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Shout for joy, O daughter Zion!
Sing joyfully, O Israel!
Be glad and exult with all your heart,
O daughter Jerusalem!
The LORD has removed the judgment against you
he has turned away your enemies;
the King of Israel, the LORD, is in your midst,
you have no further misfortune to fear.
On that day, it shall be said to Jerusalem:
Fear not, O Zion, be not discouraged!
The LORD, your God, is in your midst,
a mighty savior;
he will rejoice over you with gladness,
and renew you in his love,
he will sing joyfully because of you,
as one sings at festivals.


A wife, mother of five, tirelessly works to keep her family routine together while her four year old son is undergoing chemotherapy. The Lord is near. An elderly widower, estranged from his children, suffers from loneliness and regret. The Lord is near. A teenage girl struggles with temptations, insecurities, and fitting in at school. The Lord is near. A husband and wife, married twelve years, slowly grow apart as selfish desires overtake their promise of, “until death do us part.” The Lord is near. It is at difficult times like these that we are waiting most impatiently to see, hear, and feel God’s presence in our life. Through fear…through doubt…through resentment…through isolation…through pain…wait, the Lord is near.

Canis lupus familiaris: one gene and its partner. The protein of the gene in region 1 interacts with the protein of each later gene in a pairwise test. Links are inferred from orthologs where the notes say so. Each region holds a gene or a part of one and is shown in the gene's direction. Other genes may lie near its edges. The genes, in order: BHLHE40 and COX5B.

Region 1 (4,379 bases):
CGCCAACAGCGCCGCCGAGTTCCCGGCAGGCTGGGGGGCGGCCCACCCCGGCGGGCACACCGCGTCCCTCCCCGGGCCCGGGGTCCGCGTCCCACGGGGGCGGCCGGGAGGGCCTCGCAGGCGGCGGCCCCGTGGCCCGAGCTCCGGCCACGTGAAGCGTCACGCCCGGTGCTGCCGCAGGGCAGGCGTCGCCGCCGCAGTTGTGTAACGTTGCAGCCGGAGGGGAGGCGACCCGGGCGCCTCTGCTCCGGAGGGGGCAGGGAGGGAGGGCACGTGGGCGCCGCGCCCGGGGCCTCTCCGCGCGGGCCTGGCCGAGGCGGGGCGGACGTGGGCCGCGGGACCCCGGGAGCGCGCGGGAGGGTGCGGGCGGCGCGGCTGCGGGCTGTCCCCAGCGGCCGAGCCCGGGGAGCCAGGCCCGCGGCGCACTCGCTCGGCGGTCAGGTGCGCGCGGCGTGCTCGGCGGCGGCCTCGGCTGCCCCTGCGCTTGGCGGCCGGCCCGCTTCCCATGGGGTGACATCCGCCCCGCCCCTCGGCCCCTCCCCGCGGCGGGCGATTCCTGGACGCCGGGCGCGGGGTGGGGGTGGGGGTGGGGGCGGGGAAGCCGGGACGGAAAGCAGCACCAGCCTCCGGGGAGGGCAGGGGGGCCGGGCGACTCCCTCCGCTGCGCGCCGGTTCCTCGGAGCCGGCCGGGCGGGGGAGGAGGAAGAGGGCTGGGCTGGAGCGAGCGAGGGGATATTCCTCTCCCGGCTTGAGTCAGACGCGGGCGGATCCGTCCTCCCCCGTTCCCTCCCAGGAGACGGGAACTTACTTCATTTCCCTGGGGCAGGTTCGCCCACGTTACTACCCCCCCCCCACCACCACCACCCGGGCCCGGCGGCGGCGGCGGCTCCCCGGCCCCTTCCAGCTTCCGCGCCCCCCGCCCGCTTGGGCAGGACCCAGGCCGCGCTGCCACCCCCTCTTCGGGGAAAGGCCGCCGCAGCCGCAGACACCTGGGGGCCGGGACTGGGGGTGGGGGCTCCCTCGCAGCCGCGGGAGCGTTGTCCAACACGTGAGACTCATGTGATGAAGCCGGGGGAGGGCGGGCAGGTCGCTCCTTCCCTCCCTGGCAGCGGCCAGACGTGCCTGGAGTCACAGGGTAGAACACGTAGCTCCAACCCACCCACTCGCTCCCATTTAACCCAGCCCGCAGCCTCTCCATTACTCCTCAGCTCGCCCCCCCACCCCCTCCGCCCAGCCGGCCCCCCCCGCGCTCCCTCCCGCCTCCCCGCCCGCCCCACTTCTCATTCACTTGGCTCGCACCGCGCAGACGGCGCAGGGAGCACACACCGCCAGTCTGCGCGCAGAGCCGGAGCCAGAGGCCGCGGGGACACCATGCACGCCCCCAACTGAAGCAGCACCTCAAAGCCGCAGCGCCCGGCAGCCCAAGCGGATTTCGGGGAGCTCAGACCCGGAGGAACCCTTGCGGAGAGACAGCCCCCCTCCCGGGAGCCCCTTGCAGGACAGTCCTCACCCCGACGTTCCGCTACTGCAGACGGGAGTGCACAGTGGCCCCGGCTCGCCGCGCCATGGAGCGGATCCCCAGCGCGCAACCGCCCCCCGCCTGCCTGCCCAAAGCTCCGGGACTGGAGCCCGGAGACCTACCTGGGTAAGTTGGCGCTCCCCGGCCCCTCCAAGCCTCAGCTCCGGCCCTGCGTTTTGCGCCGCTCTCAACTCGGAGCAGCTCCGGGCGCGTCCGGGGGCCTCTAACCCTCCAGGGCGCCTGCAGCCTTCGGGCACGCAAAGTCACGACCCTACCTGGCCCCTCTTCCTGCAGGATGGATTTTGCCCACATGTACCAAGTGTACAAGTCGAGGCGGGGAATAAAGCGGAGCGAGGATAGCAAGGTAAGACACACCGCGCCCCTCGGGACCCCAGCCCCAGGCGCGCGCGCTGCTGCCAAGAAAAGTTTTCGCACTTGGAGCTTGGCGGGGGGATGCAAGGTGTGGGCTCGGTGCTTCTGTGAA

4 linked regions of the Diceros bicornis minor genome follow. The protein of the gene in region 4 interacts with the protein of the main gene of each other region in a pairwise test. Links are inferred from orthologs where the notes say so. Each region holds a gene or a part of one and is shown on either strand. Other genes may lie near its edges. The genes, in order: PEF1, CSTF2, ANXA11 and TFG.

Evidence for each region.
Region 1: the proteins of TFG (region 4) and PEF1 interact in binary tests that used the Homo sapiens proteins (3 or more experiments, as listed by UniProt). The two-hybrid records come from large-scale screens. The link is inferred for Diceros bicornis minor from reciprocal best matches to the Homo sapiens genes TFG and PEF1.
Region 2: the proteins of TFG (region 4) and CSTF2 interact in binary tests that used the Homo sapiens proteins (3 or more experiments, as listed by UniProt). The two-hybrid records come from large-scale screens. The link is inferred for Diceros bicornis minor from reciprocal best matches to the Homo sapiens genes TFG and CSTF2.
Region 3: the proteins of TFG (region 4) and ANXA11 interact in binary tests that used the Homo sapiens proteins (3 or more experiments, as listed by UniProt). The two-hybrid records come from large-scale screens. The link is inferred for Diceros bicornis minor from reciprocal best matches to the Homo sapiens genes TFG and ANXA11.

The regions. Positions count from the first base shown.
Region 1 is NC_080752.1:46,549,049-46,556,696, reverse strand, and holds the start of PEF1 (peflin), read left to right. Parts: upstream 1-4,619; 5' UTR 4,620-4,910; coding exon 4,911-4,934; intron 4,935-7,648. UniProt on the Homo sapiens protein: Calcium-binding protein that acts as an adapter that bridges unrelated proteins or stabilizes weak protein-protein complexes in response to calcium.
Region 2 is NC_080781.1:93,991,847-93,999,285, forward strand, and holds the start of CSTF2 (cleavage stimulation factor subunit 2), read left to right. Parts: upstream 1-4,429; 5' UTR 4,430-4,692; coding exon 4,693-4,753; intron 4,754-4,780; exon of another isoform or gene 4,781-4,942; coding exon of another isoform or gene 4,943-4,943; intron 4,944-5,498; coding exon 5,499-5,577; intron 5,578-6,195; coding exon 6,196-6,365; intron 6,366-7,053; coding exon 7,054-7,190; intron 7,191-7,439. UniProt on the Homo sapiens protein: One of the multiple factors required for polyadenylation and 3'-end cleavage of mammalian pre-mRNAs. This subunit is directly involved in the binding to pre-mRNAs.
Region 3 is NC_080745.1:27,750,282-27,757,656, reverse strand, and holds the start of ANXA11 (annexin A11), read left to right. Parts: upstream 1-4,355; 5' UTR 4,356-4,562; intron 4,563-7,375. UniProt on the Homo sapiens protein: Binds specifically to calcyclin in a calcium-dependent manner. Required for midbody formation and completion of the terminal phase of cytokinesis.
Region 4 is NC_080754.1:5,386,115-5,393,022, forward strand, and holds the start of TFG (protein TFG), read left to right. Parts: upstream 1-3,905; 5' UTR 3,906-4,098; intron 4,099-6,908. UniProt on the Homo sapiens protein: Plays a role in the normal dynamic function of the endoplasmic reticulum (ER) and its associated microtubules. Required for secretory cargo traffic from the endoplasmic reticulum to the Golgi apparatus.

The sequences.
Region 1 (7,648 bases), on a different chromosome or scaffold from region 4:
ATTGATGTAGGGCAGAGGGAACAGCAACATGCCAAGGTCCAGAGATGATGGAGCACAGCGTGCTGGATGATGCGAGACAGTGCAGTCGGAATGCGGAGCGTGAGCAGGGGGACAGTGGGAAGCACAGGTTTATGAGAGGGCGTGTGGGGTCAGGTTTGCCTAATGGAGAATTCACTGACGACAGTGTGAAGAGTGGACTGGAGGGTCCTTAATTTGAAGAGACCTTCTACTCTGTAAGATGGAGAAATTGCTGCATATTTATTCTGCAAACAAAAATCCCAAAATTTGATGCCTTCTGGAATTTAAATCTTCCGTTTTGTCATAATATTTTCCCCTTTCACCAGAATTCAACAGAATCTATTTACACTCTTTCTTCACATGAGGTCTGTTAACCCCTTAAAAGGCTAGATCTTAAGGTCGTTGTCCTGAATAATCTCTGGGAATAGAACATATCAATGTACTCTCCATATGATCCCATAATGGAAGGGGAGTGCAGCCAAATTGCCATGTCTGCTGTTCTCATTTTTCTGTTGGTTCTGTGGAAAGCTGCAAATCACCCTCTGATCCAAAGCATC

I don’t like waiting. My penchant to avoid waiting has caused me to leave baseball games before exciting extra-inning finishes. I regularly walk out of restaurants rather than wait for an open table. An elementary education major in college, I graduated with my degree but one semester short of completing my student teaching requirement and earning licensure. I simply couldn’t wait to be done. I struggle to see the desirable outcome through my web of inconvenience and impatience. I have never been good at waiting. I want information on-demand, shipping in no more than two days, and a commute free from red lights. For as long as I can remember, the act of waiting has elicited the emotions of frustration, anxiety, and disappointment. Whether it is waiting in lines, waiting for test results, waiting for an elevator, or waiting for important milestones to pass, in my weakness I have allowed the wait to overshadow the final destination. As Tom Petty sang, “The Waiting is the Hardest Part.”


On this third Sunday of Advent, Gaudete Sunday, the first three words of our first reading are, “Shout for joy.” The second line begins, “Sing joyfully.” The third line continues, “Be glad and exult.” No time whatsoever is wasted getting to the point of the matter. We should be excited and comforted because, “The Lord is near.” Gaudete Sunday is when we rejoice and remember that our time of waiting and preparing is almost over. Our perseverance is buoyed by the promise that God is Emmanuel (God with us).